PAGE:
FTCA bars claimants from bringing suit in federal court until
they have exhausted their administrative remedies.”).
Plaintiff allegedly suffered her injuries during an
April 3, 2017 dental appointment, and she
immediately filed this action in state magistrate court the
next month, May 2017, without first filing
an administrative claim. Cf. Henderson v. United
States, 785 F.2d 121, 123 (4th Cir. 1986) (“The
FTCA clearly provides that, prior to bringing an action
against the United States, a claimant ‘shall have first
presented the claim to the appropriate Federal agency.'
28 U.S.C. § 2675(a).”). During the pendency of
this action-specifically, in September
2017-Plaintiff filed an administrative claim with
the Department of Health and Human Services
(“HHS”). The Magistrate Judge entered the R &
R in November 2017 noting Plaintiff had now
filed a timely administrative claim but had neither received
a final denial of her claim nor waited for the expiration of
six months after the filing of the claim. See R
& R at p. 9 (citing Ahmed v. United States, 30
F.3d 514, 518 (4th Cir. 1994)).
objections, which she filed in May 2018,  Plaintiff claims
that more than six months have passed since she filed her
administrative claim with HHS, that HHS “has failed to
make a final disposition” of the claim, and that
HHS's failure to do so can “be deemed a final
denial of the claim.” See ECF No. 58 at p. 6.
Plaintiff appears to be referring to the language in the FTCA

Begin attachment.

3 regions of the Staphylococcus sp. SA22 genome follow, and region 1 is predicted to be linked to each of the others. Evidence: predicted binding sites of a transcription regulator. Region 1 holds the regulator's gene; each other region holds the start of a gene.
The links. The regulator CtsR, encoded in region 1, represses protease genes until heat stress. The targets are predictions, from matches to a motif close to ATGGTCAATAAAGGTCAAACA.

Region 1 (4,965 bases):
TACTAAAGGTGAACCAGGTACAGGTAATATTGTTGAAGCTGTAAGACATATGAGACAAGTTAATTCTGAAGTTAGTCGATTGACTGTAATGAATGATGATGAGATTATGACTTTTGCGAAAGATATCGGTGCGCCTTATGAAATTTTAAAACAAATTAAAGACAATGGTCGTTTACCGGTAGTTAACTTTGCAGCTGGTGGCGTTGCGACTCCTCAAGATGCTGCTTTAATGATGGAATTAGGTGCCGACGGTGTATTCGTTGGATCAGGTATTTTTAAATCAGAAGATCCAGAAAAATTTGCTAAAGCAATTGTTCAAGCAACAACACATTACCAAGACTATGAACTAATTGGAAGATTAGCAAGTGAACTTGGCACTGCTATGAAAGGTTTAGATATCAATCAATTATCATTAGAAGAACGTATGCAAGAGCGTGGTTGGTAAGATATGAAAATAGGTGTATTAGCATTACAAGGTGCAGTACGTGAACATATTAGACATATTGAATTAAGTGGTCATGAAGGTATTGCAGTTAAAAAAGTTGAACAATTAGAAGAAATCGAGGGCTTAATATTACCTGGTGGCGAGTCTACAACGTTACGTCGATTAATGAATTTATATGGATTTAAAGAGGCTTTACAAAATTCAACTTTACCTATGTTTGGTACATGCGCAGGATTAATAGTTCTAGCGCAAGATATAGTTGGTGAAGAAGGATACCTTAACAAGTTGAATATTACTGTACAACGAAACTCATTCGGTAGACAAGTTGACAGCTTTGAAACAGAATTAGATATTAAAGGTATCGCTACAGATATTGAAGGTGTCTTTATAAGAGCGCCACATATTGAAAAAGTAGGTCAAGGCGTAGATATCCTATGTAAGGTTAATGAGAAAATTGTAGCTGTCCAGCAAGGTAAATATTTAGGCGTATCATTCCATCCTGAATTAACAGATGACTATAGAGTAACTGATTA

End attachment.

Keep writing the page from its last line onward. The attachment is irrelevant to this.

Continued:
that provides, “The failure of an agency to make final
disposition of a claim within six months after it is filed
shall, at the option of the claimant any time thereafter, be
deemed a final denial of the claim for purposes of this
section.” 28 U.S.C. § 2675(a). However, as this
Court has previously ruled, “[f]ailure to completely
exhaust administrative remedies before filing an FTCA claim
is a jurisdictional defect that cannot be cured by
administrative exhaustion after suit is filed.”
Smith v. Meeks, No.4:17-cv-00043-RBH-TER, 2017 WL
9288198, at *4 (D.S.C. June 16, 2017) (citing
McNeil, supra), adopted as
modified, 2017 WL 3262182 (D.S.C. Aug. 1, 2017); see
also Messino v. McBride, 174 F.Supp.2d 397, 399 (D. Md.
2001) (same). In other words, Plaintiff still must commence a
new action to pursue her claims under the FTCA. The Court
lacks subject matter jurisdiction over the instant
action and therefore must dismiss it.
as indicated above, Plaintiff filed an administrative claim
in September 2017, and she also filed a “Complaint for
Damages” on May 4, 2018, in conjunction with her
objections. See ECF No. 60. For administrative and
docketing purposes, the current case (No. 4:17-cv-01621-RBH)
needs to be dismissed without prejudice, and a new case with
the “Complaint for Damages” needs to be opened
and referred to the Magistrate Judge for pretrial handling.
Accordingly, the Court will direct the Clerk to open a new
action with a separate filing number and to docket
Plaintiff's “Complaint for Damages” in that
new case. Plaintiff may pursue her claims in that new action.
foregoing reasons, the Cou RANTS the United
States' motion to dismiss [ECF No. 38] and
DISMISSES this action without
prejudice. The Court DIRECTS the Clerk to
open a new action with a separate filing number and to docket
Plaintiff's “Complaint for Damart
overrules Plaintiff's objections and adopts and
incorporates by reference the Magistrate Judge's R &
R [ECF No. 44]. Accordingly, the Court
Gges” (ECF No. 60) in that new case. The
filing date of that new action should be May 4, 2018 (the
date the Complaint for Damages was filed).